Archive | May, 2017

Temple of Lemminkäinen

11 May


The mythical temple of Lemminkäinen is a stone structure, perhaps natural in formation or with some assistance by the hands of man. It was believed by Ior Bock and others to be a site of ancient worship to the Finnic god Lemminkäinen. Located about 30 km east of Helsinki in Sipoo, the stone formation can today be viewed as a cave often too filled with water to physically enter.

Lemminkäinen is thought to originally have been a god comparable to the norse/Scandinavian Baldur. A god of fair face, much loved yet also sacrificed and reborn through the affections of his mother. The Kalevala, the epic “rune” poem gathered by the Finnish scholar Elias Lönnrot and published in 1835, features Lemminkäinen as a sort of composite figure. He is not a pure “god”, rather depicted more as a war hero and wanderer. Due to the Christian nature of the time period in which the Kalevala was written and also due to the fact that Finnic mythology was written down in text even less than the Scandinavian and relied heavily on oral tradition through the ages, much of the original meaning and “heathen”/ pre-Christian symbolism is dilluted or lost.

The infamous Swedish-Finnish Ior Bock attempted to re-kindle the pre-Christian pagan spirit of Finland in his own eccentric way. He claimed his family was the bearer of an ancient pagan oral tradition, entrusted to him to bring to public attention by his mother as she was dying.  He directly linked together the myths and spiritual beliefs of Scandinavia and Finland; that the norse gods had equivalents in their Finnish counterparts. For example, he directly claimed Baldur as the equivalent of Lemminkäinen. The Finnic Ukko and the norse Thor/Tor (German: Donner) are also similar archetypes in their hammer bearing, sky dominion attributes.

The Bock saga claimed excavations of the stone structure on the property of Ior Bock held heathen artifacts as well as proof of the saga itself. Work undertaken did revel a very large cave with a chamber, but the project collapsed under the weight of financial trouble before digging revealed anything that confirmed beyond a doubt, unfortunately.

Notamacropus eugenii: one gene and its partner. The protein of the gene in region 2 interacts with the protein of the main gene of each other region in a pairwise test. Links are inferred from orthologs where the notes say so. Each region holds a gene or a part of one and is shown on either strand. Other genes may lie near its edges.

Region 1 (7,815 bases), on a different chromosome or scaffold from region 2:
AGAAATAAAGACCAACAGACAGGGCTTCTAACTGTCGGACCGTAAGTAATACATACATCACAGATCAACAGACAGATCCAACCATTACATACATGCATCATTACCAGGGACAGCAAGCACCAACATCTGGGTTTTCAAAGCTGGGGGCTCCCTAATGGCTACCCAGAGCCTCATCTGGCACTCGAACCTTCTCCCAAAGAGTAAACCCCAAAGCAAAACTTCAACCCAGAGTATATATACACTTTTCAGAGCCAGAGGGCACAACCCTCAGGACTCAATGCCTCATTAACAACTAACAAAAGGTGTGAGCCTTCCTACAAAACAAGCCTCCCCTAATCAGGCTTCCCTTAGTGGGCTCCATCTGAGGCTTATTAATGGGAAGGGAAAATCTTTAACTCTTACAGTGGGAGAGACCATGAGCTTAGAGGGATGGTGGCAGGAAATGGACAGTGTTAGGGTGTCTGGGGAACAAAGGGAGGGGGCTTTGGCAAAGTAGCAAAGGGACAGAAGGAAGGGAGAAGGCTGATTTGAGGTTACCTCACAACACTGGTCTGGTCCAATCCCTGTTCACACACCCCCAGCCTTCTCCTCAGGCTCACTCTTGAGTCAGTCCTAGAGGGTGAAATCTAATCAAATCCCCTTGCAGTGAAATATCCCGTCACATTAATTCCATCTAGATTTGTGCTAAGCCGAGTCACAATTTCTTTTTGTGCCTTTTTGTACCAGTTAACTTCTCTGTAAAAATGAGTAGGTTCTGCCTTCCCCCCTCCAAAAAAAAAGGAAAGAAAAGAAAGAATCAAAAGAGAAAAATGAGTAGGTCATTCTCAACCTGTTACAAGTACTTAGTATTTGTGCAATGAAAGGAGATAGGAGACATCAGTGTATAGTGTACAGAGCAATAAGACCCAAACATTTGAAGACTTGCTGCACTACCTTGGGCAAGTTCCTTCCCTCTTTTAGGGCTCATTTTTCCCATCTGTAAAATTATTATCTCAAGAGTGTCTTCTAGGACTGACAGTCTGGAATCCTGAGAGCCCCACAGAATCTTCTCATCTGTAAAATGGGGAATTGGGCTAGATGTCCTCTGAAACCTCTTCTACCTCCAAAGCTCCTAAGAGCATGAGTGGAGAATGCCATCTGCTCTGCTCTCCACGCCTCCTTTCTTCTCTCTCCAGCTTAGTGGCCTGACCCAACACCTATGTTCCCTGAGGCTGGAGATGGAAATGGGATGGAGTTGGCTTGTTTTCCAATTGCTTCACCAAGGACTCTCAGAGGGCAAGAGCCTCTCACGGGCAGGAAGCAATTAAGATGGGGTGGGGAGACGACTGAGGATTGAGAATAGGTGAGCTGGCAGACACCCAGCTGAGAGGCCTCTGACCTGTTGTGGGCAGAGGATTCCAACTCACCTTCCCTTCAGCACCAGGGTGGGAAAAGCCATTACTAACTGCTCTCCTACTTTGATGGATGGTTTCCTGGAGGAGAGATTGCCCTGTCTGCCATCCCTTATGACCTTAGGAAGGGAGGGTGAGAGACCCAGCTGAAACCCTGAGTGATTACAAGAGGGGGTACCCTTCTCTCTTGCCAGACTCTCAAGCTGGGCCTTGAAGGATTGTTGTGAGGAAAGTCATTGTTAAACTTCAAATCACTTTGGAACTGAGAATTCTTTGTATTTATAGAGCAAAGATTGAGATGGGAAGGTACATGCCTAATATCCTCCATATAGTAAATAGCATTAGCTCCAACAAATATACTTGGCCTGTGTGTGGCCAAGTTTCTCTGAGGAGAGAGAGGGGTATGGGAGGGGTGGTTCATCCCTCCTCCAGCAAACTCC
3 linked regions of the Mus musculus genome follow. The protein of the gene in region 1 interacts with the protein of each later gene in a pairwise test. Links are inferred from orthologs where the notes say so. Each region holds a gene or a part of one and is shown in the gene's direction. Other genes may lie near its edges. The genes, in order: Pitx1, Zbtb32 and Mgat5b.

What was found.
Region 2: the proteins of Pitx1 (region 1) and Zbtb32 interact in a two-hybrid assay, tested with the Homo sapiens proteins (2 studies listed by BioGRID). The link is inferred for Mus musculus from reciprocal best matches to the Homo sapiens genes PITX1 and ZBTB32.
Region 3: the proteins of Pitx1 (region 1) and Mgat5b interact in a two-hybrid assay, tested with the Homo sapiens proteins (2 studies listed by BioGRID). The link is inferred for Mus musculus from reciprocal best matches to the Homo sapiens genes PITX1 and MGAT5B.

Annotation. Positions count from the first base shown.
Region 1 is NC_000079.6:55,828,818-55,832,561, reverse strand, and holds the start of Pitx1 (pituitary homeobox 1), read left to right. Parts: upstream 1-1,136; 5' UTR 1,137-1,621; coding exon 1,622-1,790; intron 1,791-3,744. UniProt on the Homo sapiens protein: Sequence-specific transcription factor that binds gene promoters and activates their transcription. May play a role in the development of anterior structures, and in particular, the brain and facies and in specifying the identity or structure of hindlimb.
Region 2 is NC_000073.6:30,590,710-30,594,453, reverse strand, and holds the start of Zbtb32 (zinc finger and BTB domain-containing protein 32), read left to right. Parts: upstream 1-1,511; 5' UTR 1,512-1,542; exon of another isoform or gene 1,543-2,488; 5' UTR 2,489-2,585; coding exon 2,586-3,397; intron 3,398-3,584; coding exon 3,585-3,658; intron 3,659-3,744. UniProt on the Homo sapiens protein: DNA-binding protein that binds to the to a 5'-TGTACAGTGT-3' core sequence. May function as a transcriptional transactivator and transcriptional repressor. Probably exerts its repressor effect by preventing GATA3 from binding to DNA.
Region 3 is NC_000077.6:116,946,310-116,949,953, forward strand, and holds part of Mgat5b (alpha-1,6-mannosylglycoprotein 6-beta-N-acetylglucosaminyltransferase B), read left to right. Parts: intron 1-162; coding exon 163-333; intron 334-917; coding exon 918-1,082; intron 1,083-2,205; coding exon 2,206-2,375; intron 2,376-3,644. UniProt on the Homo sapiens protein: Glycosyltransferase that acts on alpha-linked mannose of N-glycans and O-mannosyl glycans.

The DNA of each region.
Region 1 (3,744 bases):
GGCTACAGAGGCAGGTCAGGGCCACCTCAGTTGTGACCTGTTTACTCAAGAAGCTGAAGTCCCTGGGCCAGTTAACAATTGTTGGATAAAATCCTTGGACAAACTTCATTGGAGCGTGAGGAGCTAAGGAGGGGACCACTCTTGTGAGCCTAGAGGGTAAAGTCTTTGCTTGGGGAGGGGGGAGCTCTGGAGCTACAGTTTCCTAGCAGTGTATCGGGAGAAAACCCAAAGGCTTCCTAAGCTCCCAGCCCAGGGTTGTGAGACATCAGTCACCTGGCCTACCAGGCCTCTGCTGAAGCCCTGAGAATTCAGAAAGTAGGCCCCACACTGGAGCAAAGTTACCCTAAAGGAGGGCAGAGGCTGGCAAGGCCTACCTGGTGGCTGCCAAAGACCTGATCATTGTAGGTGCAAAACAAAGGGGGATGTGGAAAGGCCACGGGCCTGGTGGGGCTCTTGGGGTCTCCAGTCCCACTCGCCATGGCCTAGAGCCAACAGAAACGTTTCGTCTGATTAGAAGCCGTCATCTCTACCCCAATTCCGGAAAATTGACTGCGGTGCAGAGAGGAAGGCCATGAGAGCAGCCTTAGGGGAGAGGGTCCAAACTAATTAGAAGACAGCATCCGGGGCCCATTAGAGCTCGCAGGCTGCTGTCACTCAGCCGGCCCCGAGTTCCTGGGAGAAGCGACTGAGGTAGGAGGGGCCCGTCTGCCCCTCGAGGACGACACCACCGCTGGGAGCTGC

Other locations around Finland were claimed by Bock to also contain artifacts and were of historical significance to a pagan past. The government and archaeological groups refused to undertake any examinations and so the mystery persists unconfirmed.

Perhaps most compelling of Bock’s tellings was the notion that Finland and the surroundings were in fact the cradle of civilization. Findings recently prove that the Arctic region was inhabited long before the pre-conceived assumption of 10,000 years. The Artic region in fact has revealed evidence of having been inhabited for up to 45,000 years.

One doesn’t need to believe in everything that Bock and his followers had to tell or thought to be the truth to feel fascination awaken at the notion of exploring what Northern Europe’s ancestors were really made of. The world has undergone much change and to think that everything is as those who write history (the victors) would have us believe is naive at best. Any leads, any quick peeks into what was or might have been can be fruitful to simply meditate on, consider, and undertake travels and research to come closer to the heart of it all. Healthy skepticism is a valuable tool, a hearty imagination can also bring us close to the truth. Together, these elements of the human mind and spirit can take us tot he heart of things.

Much mystery still enshrouds Europe’s heathen history, and current trends lead people away from kindling interest in what remains to be seen beyond the veil of time. Still, many are sparked by what is beyond the accepted history books, beyond the direction of soulless consumerism and interest persists in those who came before.